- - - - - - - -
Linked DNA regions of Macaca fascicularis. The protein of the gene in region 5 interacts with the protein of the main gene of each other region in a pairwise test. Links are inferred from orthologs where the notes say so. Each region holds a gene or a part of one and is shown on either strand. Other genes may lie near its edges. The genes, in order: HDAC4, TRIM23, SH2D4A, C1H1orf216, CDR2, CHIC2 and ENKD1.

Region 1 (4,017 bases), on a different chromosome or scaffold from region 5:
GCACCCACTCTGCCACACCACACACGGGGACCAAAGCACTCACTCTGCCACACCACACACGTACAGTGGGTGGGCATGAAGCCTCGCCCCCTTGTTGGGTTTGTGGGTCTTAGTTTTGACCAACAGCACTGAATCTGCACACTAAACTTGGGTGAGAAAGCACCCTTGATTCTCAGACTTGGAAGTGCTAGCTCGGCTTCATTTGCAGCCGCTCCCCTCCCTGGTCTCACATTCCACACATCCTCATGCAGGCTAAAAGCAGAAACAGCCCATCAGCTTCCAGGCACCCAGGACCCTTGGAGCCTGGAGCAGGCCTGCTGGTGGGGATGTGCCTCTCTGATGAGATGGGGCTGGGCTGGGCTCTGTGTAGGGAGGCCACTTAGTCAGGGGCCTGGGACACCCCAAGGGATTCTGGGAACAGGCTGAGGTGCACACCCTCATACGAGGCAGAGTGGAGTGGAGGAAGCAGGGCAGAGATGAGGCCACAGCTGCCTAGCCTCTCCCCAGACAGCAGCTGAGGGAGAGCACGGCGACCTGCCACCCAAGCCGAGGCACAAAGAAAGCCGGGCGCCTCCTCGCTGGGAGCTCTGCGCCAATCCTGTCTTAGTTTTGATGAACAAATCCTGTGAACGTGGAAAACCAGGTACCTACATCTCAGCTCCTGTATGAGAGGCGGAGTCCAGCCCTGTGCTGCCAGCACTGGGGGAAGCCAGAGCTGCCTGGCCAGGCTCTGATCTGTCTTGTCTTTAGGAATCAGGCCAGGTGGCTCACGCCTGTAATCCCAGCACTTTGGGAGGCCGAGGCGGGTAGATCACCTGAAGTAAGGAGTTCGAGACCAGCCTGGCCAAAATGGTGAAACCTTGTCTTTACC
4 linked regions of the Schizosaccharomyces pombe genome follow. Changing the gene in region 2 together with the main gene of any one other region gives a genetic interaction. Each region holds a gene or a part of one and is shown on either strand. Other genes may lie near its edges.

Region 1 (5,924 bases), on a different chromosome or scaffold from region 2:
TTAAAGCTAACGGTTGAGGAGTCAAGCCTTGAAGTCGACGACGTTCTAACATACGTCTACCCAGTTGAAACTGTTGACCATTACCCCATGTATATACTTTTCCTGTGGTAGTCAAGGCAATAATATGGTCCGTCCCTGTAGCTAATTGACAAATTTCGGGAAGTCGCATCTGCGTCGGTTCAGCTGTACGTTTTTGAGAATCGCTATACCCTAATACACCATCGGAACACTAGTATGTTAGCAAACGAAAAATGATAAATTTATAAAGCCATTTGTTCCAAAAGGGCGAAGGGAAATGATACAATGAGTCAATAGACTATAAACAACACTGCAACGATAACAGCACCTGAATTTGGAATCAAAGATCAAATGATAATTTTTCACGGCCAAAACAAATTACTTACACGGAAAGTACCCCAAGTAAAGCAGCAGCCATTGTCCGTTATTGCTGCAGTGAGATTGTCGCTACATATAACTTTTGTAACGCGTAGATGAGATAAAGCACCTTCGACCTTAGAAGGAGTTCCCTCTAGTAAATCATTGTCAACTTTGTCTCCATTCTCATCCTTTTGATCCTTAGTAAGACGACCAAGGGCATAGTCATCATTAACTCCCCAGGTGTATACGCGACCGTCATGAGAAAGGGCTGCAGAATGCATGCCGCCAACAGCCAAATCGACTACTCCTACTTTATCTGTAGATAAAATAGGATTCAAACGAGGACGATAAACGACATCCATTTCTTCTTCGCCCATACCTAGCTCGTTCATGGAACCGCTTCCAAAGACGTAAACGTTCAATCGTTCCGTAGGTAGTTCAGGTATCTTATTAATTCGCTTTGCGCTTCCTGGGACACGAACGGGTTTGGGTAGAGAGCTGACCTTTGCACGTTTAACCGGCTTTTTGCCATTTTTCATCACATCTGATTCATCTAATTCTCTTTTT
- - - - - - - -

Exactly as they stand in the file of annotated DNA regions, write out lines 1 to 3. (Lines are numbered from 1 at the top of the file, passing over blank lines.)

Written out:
Linked DNA regions of Macaca fascicularis. The protein of the gene in region 5 interacts with the protein of the main gene of each other region in a pairwise test. Links are inferred from orthologs where the notes say so. Each region holds a gene or a part of one and is shown on either strand. Other genes may lie near its edges. The genes, in order: HDAC4, TRIM23, SH2D4A, C1H1orf216, CDR2, CHIC2 and ENKD1.

Region 1 (4,017 bases), on a different chromosome or scaffold from region 5:
GCACCCACTCTGCCACACCACACACGGGGACCAAAGCACTCACTCTGCCACACCACACACGTACAGTGGGTGGGCATGAAGCCTCGCCCCCTTGTTGGGTTTGTGGGTCTTAGTTTTGACCAACAGCACTGAATCTGCACACTAAACTTGGGTGAGAAAGCACCCTTGATTCTCAGACTTGGAAGTGCTAGCTCGGCTTCATTTGCAGCCGCTCCCCTCCCTGGTCTCACATTCCACACATCCTCATGCAGGCTAAAAGCAGAAACAGCCCATCAGCTTCCAGGCACCCAGGACCCTTGGAGCCTGGAGCAGGCCTGCTGGTGGGGATGTGCCTCTCTGATGAGATGGGGCTGGGCTGGGCTCTGTGTAGGGAGGCCACTTAGTCAGGGGCCTGGGACACCCCAAGGGATTCTGGGAACAGGCTGAGGTGCACACCCTCATACGAGGCAGAGTGGAGTGGAGGAAGCAGGGCAGAGATGAGGCCACAGCTGCCTAGCCTCTCCCCAGACAGCAGCTGAGGGAGAGCACGGCGACCTGCCACCCAAGCCGAGGCACAAAGAAAGCCGGGCGCCTCCTCGCTGGGAGCTCTGCGCCAATCCTGTCTTAGTTTTGATGAACAAATCCTGTGAACGTGGAAAACCAGGTACCTACATCTCAGCTCCTGTATGAGAGGCGGAGTCCAGCCCTGTGCTGCCAGCACTGGGGGAAGCCAGAGCTGCCTGGCCAGGCTCTGATCTGTCTTGTCTTTAGGAATCAGGCCAGGTGGCTCACGCCTGTAATCCCAGCACTTTGGGAGGCCGAGGCGGGTAGATCACCTGAAGTAAGGAGTTCGAGACCAGCCTGGCCAAAATGGTGAAACCTTGTCTTTACC